Until about the eighth century, the beer is made almost exclusively at home by tribal hausfraus (a housekeeper ablest house.) It was as common as bread and gardening. When he took feudalism, these traditions were codified in various laws and administered by the feudal lords practices. Beer production was made “official” and as such, subject to taxes (or tax) to local authorities.
The formalization of beer production and the imposition barter system would then lead to a type of marketing in which Brewmasters mobilize beer production beyond the home.
By the brewing of the 11th century was a main occupation within the monasteries, where the Brew-monks and Brew-nuns professionals had built breweries to provide food, drink and shelter to travelers and pilgrims and provided liquid food during the fasting hours.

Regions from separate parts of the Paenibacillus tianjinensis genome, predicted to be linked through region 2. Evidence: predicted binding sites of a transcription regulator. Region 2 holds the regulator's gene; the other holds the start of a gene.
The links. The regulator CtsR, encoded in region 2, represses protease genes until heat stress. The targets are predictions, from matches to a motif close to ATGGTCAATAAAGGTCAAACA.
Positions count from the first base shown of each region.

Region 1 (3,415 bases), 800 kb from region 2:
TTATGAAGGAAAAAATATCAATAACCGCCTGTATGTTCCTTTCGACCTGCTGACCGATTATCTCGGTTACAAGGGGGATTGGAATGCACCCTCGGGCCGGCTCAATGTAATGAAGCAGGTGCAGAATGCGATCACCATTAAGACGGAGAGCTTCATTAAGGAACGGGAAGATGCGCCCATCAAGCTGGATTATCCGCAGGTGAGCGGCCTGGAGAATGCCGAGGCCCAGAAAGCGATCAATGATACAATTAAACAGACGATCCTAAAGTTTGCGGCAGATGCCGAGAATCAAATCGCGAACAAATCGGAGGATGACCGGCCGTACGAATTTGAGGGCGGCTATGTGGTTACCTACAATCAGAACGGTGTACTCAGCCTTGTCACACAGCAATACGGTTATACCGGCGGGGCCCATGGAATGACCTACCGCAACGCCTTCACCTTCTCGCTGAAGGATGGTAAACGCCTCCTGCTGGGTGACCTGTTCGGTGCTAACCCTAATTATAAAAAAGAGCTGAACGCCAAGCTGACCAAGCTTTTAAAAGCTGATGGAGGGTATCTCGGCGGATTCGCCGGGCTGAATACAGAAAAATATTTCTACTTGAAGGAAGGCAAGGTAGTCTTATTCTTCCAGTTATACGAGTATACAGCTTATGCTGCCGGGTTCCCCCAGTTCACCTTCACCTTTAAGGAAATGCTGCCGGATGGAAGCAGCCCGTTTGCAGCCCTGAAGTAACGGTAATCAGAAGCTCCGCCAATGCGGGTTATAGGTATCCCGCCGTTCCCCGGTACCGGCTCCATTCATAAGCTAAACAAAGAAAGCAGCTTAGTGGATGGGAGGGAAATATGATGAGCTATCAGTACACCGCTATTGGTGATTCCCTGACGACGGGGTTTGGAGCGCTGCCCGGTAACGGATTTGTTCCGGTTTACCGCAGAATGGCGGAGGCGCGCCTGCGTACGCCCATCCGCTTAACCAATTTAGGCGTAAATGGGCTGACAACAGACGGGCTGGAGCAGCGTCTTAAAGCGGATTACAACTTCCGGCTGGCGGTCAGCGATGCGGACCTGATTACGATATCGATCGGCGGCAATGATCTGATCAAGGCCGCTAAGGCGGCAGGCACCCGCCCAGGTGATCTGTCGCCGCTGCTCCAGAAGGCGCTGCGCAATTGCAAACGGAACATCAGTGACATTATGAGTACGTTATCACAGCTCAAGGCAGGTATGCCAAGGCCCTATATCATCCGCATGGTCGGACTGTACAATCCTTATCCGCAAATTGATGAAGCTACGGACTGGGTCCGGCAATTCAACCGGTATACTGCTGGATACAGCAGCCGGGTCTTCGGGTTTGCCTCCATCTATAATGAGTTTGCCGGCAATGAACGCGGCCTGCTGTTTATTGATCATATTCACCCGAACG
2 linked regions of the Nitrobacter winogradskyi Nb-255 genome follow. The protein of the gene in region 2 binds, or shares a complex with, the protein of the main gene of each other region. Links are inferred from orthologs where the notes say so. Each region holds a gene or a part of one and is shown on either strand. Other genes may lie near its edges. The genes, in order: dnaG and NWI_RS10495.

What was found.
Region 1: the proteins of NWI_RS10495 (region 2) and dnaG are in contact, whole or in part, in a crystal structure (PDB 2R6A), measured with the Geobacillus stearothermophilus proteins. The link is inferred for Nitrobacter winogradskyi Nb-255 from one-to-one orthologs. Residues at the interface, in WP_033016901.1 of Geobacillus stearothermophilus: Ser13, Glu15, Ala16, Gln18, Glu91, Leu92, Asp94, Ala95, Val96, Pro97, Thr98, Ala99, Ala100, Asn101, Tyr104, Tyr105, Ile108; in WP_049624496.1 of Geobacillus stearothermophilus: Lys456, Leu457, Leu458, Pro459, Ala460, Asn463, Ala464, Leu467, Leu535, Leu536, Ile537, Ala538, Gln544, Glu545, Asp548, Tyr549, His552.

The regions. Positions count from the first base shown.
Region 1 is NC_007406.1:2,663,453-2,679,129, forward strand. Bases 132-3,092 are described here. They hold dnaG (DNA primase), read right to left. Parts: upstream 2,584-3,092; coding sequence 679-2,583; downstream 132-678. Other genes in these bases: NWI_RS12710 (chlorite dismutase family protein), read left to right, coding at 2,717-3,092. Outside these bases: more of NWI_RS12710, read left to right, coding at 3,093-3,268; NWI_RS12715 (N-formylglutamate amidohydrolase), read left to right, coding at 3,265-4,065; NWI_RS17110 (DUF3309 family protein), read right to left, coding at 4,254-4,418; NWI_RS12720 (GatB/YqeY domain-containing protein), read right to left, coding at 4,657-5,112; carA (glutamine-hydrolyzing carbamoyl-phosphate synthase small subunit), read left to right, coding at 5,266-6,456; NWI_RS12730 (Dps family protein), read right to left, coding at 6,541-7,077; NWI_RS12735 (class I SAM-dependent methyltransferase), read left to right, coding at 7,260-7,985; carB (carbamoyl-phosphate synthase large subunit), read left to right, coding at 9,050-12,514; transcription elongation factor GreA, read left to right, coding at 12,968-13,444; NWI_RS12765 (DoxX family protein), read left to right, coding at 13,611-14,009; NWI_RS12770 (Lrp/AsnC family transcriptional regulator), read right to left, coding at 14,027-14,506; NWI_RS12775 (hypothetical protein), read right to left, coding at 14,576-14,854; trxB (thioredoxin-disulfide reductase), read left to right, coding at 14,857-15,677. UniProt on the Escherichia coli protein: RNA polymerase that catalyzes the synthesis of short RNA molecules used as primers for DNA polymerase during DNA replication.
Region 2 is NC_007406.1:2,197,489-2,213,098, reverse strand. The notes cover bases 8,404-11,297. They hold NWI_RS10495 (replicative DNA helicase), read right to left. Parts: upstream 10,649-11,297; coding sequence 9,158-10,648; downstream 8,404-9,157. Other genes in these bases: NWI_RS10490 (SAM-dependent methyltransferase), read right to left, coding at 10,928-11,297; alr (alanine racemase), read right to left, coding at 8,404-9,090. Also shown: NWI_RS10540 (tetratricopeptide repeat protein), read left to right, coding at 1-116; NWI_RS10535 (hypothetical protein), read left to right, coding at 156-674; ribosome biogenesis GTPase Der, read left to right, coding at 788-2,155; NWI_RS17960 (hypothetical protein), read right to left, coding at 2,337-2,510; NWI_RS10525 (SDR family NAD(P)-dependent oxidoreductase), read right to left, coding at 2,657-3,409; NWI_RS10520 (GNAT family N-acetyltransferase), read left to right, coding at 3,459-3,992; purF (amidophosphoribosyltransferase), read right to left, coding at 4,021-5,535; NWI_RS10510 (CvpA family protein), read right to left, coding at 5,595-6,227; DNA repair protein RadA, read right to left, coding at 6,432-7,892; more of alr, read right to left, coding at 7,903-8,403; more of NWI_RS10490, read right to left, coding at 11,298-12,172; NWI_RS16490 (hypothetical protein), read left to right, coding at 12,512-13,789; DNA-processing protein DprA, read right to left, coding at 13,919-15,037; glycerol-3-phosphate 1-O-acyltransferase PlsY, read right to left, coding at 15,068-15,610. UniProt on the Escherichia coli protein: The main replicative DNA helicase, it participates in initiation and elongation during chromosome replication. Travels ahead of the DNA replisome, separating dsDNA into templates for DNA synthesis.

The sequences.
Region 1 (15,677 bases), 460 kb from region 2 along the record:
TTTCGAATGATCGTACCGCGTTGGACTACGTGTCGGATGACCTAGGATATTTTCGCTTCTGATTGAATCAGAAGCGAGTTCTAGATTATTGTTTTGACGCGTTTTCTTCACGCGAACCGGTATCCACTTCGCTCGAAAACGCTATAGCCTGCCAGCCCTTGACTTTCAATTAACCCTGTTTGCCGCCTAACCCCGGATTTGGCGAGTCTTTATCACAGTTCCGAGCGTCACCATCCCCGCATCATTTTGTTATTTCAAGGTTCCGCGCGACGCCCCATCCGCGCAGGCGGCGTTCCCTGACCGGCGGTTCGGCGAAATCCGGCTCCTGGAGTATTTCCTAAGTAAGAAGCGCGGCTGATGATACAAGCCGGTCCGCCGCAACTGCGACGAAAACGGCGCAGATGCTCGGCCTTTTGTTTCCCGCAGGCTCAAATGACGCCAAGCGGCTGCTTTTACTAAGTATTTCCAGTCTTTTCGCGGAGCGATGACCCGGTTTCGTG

The rise of Christianity impart the practice of brewing with deep spiritual ties, as well as progress due to documentation, practice and common improvement to the monastic life. A number of employers beer (and later, hops) would lead the way to what we know as modern beer. Today these bonds are called to celebrate this drink (and for marketing, of course.)
“Hops are the soul of beer.” – Jim Koch, founder of Boston Beer Company
At the time of Hildegard, the beer was not only rooted in the culture in general, but also a normal part of monastic life. In fact, Hildegard wrote one of the earliest known references to hops in brewing – maybe even the first time in the history of hops was recognized as a preservative. Hildegard wrote about jumping around 1150-1160 AD. In his “Physica Sacra” he writes, “[The hop plant] is warm and dry, and has moderate humidity, and is not very useful to benefit man, because it makes melancholy grow in man and makes the soul of man sad, and weighs his internal organs. But, however, as a result of its own bitterness that keeps some rots drinks, which can be added, so they can last much longer (3) (5). “